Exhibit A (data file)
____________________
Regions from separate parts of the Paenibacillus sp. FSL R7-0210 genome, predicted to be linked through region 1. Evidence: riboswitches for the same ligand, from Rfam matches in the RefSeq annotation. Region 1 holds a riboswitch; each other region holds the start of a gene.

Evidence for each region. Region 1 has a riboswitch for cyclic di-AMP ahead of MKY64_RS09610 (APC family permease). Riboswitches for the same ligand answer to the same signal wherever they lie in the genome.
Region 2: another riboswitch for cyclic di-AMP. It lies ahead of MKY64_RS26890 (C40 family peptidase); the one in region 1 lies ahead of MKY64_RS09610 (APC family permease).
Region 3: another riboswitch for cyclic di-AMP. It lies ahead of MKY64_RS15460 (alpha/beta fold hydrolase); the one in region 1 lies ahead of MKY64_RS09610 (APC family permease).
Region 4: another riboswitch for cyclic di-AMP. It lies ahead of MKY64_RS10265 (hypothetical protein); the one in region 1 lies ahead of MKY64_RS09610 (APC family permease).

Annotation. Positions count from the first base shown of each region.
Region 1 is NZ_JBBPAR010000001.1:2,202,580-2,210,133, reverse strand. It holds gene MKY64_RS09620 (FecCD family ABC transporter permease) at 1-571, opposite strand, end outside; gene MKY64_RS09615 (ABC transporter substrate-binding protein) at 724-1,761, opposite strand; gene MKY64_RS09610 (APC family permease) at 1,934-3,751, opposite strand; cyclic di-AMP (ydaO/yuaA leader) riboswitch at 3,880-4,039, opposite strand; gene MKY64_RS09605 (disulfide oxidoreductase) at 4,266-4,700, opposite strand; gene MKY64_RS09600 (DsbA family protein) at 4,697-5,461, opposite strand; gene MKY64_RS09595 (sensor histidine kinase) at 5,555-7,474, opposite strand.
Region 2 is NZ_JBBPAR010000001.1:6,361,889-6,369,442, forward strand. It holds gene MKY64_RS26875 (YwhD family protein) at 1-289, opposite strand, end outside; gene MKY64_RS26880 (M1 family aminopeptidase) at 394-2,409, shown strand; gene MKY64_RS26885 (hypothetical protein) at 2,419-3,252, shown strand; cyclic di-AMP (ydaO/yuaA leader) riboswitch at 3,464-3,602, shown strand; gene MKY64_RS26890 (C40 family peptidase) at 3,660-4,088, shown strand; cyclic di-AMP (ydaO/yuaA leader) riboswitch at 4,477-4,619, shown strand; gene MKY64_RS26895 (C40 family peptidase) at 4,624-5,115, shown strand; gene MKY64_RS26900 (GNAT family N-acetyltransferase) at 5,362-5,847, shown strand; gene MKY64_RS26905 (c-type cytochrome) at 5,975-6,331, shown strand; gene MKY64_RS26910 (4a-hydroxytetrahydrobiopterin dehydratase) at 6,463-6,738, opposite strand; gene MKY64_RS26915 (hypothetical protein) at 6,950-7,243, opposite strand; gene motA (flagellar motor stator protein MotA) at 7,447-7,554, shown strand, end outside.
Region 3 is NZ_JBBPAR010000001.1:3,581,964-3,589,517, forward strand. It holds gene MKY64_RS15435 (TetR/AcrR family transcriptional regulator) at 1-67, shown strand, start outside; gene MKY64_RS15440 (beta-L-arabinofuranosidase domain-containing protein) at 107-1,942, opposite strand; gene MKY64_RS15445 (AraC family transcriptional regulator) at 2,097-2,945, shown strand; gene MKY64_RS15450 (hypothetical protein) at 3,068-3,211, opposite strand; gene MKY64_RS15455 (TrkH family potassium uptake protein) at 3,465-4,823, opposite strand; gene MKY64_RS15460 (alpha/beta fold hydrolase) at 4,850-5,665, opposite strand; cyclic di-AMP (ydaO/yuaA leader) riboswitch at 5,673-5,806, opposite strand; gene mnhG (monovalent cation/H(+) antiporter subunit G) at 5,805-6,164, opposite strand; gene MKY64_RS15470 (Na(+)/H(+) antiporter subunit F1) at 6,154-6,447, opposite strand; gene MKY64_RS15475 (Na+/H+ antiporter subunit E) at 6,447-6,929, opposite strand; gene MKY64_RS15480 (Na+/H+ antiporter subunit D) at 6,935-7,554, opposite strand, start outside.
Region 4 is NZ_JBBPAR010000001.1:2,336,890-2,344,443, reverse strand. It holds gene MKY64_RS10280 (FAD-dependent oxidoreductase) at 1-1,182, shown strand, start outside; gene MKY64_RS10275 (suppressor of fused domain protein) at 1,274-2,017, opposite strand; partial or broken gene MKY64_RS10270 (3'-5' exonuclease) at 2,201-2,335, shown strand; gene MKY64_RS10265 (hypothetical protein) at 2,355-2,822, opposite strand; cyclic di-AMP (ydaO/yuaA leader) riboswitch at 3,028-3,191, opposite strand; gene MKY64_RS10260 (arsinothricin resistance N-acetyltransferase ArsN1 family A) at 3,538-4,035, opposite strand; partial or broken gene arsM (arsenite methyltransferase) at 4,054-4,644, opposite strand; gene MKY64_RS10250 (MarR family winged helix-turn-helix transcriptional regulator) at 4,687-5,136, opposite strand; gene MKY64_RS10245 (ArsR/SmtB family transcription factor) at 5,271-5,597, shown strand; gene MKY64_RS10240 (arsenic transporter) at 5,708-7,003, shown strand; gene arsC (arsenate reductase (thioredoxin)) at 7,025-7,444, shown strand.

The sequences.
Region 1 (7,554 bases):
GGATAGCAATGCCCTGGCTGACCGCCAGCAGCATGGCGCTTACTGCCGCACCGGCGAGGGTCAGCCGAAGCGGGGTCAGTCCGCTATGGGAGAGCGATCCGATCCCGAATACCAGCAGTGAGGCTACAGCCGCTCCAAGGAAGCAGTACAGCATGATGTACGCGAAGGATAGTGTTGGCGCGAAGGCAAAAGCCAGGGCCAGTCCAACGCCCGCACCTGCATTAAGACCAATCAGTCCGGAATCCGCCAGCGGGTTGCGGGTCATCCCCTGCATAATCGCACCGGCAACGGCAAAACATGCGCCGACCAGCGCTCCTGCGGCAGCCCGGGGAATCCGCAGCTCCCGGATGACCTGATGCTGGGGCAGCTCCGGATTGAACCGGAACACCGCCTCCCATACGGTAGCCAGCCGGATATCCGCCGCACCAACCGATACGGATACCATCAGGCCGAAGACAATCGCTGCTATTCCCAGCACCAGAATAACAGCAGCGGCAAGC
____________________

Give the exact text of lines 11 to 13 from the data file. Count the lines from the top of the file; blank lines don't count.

The sequences.
Region 1 (7,554 bases):
GGATAGCAATGCCCTGGCTGACCGCCAGCAGCATGGCGCTTACTGCCGCACCGGCGAGGGTCAGCCGAAGCGGGGTCAGTCCGCTATGGGAGAGCGATCCGATCCCGAATACCAGCAGTGAGGCTACAGCCGCTCCAAGGAAGCAGTACAGCATGATGTACGCGAAGGATAGTGTTGGCGCGAAGGCAAAAGCCAGGGCCAGTCCAACGCCCGCACCTGCATTAAGACCAATCAGTCCGGAATCCGCCAGCGGGTTGCGGGTCATCCCCTGCATAATCGCACCGGCAACGGCAAAACATGCGCCGACCAGCGCTCCTGCGGCAGCCCGGGGAATCCGCAGCTCCCGGATGACCTGATGCTGGGGCAGCTCCGGATTGAACCGGAACACCGCCTCCCATACGGTAGCCAGCCGGATATCCGCCGCACCAACCGATACGGATACCATCAGGCCGAAGACAATCGCTGCTATTCCCAGCACCAGAATAACAGCAGCGGCAAGC